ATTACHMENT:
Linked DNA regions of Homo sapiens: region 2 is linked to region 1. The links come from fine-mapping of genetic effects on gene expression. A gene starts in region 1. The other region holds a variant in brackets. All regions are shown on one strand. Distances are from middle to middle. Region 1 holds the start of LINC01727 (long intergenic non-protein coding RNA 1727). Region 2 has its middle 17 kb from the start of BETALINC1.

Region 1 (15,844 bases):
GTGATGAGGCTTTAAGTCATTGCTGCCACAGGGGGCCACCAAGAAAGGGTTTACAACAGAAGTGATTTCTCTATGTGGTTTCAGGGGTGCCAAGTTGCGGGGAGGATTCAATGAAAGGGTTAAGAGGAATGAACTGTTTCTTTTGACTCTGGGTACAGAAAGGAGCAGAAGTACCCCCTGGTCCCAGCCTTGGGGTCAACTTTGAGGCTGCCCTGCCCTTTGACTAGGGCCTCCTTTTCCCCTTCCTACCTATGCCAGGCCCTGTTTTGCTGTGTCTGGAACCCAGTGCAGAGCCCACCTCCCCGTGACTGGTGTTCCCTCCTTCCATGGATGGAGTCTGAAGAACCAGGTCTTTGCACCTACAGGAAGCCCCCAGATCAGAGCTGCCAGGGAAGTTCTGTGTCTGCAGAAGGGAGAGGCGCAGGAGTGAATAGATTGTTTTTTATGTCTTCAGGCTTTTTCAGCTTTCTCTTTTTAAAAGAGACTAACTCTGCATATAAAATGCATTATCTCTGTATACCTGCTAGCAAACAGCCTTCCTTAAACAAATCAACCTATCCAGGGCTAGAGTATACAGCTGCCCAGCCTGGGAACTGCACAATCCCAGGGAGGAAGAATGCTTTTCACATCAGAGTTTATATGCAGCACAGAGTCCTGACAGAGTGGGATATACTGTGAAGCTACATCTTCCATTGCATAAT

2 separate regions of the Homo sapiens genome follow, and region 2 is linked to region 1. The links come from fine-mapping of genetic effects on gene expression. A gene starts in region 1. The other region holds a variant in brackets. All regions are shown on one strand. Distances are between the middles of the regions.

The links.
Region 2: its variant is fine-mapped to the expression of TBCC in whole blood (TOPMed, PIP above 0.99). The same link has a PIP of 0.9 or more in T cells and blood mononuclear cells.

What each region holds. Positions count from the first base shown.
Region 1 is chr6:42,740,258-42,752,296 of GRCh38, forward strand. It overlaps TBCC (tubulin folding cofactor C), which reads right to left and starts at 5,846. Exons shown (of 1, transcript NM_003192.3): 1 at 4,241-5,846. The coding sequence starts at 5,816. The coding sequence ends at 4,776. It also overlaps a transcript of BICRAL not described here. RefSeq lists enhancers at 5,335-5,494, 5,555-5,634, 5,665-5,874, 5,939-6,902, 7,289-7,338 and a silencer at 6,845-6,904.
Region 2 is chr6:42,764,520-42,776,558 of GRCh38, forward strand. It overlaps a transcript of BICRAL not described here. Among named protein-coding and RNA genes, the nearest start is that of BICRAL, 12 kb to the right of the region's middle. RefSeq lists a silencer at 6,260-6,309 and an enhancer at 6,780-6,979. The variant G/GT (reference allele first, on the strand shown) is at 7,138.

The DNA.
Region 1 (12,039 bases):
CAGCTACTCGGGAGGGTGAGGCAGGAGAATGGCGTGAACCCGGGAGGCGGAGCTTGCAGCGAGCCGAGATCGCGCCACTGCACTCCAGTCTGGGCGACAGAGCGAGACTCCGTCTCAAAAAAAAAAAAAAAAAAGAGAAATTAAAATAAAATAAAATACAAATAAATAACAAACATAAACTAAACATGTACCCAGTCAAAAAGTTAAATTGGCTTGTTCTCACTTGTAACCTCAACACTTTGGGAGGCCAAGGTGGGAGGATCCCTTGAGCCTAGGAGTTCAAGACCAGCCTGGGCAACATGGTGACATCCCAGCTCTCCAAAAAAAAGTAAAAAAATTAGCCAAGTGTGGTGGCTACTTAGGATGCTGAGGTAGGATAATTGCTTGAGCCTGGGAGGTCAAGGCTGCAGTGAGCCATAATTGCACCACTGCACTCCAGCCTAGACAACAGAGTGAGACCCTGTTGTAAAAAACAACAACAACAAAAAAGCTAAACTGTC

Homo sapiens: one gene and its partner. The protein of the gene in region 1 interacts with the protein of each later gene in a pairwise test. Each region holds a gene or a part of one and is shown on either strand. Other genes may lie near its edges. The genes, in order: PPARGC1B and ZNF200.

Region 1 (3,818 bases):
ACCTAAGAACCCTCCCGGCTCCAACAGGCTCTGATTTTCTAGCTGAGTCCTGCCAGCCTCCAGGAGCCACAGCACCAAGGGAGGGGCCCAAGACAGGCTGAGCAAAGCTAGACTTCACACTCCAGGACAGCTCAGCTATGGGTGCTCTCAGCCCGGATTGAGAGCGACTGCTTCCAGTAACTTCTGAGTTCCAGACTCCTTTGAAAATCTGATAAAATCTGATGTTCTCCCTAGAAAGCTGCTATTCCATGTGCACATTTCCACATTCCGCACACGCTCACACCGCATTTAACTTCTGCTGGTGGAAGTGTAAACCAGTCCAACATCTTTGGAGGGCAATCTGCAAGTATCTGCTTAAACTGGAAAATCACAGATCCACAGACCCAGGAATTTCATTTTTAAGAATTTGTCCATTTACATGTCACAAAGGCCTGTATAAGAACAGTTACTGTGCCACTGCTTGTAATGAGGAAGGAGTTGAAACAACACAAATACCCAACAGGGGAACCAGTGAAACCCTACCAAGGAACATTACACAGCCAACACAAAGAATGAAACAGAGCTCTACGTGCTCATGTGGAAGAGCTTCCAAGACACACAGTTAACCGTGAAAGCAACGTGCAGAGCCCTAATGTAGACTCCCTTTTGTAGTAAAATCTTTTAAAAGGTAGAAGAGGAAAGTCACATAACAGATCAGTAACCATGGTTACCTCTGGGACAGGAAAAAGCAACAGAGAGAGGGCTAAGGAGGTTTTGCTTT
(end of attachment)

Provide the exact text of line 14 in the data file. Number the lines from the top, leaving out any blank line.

Region 1 (3,818 bases):